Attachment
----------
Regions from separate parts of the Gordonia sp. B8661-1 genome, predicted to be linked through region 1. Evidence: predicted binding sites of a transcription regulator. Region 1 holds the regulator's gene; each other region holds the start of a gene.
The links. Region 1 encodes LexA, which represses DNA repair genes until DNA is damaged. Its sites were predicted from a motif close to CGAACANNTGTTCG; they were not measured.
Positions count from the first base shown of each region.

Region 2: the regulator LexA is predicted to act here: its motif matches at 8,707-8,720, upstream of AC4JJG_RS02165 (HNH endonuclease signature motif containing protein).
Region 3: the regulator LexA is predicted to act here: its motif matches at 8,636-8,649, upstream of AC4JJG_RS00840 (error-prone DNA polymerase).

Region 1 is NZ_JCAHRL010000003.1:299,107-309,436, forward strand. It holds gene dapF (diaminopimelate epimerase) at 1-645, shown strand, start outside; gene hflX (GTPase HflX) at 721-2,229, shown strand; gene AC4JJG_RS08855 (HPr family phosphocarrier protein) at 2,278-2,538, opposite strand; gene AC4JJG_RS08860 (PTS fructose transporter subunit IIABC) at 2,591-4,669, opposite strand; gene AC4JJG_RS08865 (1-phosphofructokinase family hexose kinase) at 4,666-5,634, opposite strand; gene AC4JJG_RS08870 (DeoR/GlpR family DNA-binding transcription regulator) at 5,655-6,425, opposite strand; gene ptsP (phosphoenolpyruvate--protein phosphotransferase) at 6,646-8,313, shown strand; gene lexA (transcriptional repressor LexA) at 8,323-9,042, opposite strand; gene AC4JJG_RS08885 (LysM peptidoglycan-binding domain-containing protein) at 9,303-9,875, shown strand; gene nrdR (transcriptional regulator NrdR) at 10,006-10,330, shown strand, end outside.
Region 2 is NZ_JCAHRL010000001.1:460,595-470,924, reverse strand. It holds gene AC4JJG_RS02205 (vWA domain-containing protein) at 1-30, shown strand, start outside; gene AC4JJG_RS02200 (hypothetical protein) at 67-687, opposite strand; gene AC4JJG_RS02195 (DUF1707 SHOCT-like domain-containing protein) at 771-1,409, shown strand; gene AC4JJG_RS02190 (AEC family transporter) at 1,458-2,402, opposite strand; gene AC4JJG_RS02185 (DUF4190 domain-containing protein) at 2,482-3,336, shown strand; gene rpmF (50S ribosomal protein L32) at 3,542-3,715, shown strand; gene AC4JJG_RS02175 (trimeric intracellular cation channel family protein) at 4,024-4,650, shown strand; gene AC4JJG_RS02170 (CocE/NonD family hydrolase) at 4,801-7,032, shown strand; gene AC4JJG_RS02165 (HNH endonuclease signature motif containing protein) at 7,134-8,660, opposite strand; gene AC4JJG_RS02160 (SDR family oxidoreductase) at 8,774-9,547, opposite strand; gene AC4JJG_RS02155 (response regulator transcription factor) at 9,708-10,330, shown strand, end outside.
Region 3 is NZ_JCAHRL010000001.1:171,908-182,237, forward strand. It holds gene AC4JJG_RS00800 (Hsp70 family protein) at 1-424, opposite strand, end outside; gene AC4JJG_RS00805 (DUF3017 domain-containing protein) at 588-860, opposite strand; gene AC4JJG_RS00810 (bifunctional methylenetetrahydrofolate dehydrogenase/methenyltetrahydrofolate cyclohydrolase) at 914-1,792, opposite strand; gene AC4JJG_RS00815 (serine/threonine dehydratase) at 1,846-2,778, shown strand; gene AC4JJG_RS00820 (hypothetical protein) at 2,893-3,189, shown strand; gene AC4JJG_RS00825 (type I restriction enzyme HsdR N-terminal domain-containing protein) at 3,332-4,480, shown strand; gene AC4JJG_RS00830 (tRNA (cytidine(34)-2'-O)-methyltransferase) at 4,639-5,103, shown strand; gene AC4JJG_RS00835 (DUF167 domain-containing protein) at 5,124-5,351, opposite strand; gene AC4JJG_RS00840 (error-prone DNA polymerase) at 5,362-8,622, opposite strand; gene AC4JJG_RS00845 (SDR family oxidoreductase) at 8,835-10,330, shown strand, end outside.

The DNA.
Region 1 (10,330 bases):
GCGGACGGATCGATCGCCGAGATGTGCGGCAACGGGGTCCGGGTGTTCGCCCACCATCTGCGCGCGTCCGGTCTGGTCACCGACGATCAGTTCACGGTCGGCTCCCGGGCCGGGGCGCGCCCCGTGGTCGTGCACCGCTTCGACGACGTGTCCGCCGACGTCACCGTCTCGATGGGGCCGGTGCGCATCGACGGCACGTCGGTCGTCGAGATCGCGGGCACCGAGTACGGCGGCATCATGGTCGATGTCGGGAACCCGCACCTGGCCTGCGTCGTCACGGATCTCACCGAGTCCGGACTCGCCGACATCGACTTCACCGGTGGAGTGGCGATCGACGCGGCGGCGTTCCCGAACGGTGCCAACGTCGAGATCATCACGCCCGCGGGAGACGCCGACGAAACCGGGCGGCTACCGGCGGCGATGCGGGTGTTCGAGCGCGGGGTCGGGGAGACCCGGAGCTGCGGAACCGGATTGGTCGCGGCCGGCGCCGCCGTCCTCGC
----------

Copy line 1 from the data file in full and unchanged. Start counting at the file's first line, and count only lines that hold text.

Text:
Regions from separate parts of the Gordonia sp. B8661-1 genome, predicted to be linked through region 1. Evidence: predicted binding sites of a transcription regulator. Region 1 holds the regulator's gene; each other region holds the start of a gene.